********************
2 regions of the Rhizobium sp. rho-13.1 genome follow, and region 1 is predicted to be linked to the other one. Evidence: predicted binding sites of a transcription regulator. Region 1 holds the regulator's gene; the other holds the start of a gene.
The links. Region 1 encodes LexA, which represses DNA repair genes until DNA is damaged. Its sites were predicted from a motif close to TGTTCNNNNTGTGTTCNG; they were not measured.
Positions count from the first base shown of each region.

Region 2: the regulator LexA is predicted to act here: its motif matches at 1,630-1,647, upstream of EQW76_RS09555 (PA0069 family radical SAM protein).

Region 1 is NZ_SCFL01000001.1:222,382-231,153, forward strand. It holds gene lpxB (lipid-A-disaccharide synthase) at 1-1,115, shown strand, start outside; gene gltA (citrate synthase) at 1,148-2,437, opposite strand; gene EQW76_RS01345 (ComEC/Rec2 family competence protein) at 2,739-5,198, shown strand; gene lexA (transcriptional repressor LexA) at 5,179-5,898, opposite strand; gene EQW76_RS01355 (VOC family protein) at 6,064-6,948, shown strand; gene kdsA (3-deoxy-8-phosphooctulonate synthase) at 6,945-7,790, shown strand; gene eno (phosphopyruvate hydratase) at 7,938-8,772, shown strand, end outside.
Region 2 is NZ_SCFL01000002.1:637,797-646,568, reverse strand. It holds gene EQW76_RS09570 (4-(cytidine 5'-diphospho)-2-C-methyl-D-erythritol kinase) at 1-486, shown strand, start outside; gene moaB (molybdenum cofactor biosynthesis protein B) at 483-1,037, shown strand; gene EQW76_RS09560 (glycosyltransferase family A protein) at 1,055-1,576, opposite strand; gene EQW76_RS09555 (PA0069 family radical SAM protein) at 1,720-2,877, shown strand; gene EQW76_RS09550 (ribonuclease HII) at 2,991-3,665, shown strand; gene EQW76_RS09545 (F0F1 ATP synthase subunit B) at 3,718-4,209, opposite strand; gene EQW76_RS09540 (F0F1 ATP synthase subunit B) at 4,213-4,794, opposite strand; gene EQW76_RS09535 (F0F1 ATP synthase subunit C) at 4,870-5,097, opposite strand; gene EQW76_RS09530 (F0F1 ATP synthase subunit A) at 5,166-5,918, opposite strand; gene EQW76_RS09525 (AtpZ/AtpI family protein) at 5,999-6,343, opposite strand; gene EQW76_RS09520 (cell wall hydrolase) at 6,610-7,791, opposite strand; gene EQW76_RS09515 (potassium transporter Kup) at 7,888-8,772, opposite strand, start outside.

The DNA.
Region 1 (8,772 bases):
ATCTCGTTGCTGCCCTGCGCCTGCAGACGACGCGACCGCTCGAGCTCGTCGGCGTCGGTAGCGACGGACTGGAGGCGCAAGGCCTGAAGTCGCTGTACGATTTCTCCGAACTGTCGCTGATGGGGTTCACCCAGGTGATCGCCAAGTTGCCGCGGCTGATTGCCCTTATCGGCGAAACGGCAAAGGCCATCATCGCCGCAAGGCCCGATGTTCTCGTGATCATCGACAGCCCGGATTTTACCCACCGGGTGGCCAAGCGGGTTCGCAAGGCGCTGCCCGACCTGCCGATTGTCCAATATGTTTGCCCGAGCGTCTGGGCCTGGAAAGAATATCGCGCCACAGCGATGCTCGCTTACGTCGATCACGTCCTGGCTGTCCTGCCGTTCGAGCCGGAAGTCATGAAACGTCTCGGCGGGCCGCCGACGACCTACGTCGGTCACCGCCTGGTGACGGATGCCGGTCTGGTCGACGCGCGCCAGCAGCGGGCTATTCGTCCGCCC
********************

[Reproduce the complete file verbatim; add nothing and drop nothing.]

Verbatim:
2 regions of the Rhizobium sp. rho-13.1 genome follow, and region 1 is predicted to be linked to the other one. Evidence: predicted binding sites of a transcription regulator. Region 1 holds the regulator's gene; the other holds the start of a gene.
The links. Region 1 encodes LexA, which represses DNA repair genes until DNA is damaged. Its sites were predicted from a motif close to TGTTCNNNNTGTGTTCNG; they were not measured.
Positions count from the first base shown of each region.

Region 2: the regulator LexA is predicted to act here: its motif matches at 1,630-1,647, upstream of EQW76_RS09555 (PA0069 family radical SAM protein).

Region 1 is NZ_SCFL01000001.1:222,382-231,153, forward strand. It holds gene lpxB (lipid-A-disaccharide synthase) at 1-1,115, shown strand, start outside; gene gltA (citrate synthase) at 1,148-2,437, opposite strand; gene EQW76_RS01345 (ComEC/Rec2 family competence protein) at 2,739-5,198, shown strand; gene lexA (transcriptional repressor LexA) at 5,179-5,898, opposite strand; gene EQW76_RS01355 (VOC family protein) at 6,064-6,948, shown strand; gene kdsA (3-deoxy-8-phosphooctulonate synthase) at 6,945-7,790, shown strand; gene eno (phosphopyruvate hydratase) at 7,938-8,772, shown strand, end outside.
Region 2 is NZ_SCFL01000002.1:637,797-646,568, reverse strand. It holds gene EQW76_RS09570 (4-(cytidine 5'-diphospho)-2-C-methyl-D-erythritol kinase) at 1-486, shown strand, start outside; gene moaB (molybdenum cofactor biosynthesis protein B) at 483-1,037, shown strand; gene EQW76_RS09560 (glycosyltransferase family A protein) at 1,055-1,576, opposite strand; gene EQW76_RS09555 (PA0069 family radical SAM protein) at 1,720-2,877, shown strand; gene EQW76_RS09550 (ribonuclease HII) at 2,991-3,665, shown strand; gene EQW76_RS09545 (F0F1 ATP synthase subunit B) at 3,718-4,209, opposite strand; gene EQW76_RS09540 (F0F1 ATP synthase subunit B) at 4,213-4,794, opposite strand; gene EQW76_RS09535 (F0F1 ATP synthase subunit C) at 4,870-5,097, opposite strand; gene EQW76_RS09530 (F0F1 ATP synthase subunit A) at 5,166-5,918, opposite strand; gene EQW76_RS09525 (AtpZ/AtpI family protein) at 5,999-6,343, opposite strand; gene EQW76_RS09520 (cell wall hydrolase) at 6,610-7,791, opposite strand; gene EQW76_RS09515 (potassium transporter Kup) at 7,888-8,772, opposite strand, start outside.

The DNA.
Region 1 (8,772 bases):
ATCTCGTTGCTGCCCTGCGCCTGCAGACGACGCGACCGCTCGAGCTCGTCGGCGTCGGTAGCGACGGACTGGAGGCGCAAGGCCTGAAGTCGCTGTACGATTTCTCCGAACTGTCGCTGATGGGGTTCACCCAGGTGATCGCCAAGTTGCCGCGGCTGATTGCCCTTATCGGCGAAACGGCAAAGGCCATCATCGCCGCAAGGCCCGATGTTCTCGTGATCATCGACAGCCCGGATTTTACCCACCGGGTGGCCAAGCGGGTTCGCAAGGCGCTGCCCGACCTGCCGATTGTCCAATATGTTTGCCCGAGCGTCTGGGCCTGGAAAGAATATCGCGCCACAGCGATGCTCGCTTACGTCGATCACGTCCTGGCTGTCCTGCCGTTCGAGCCGGAAGTCATGAAACGTCTCGGCGGGCCGCCGACGACCTACGTCGGTCACCGCCTGGTGACGGATGCCGGTCTGGTCGACGCGCGCCAGCAGCGGGCTATTCGTCCGCCC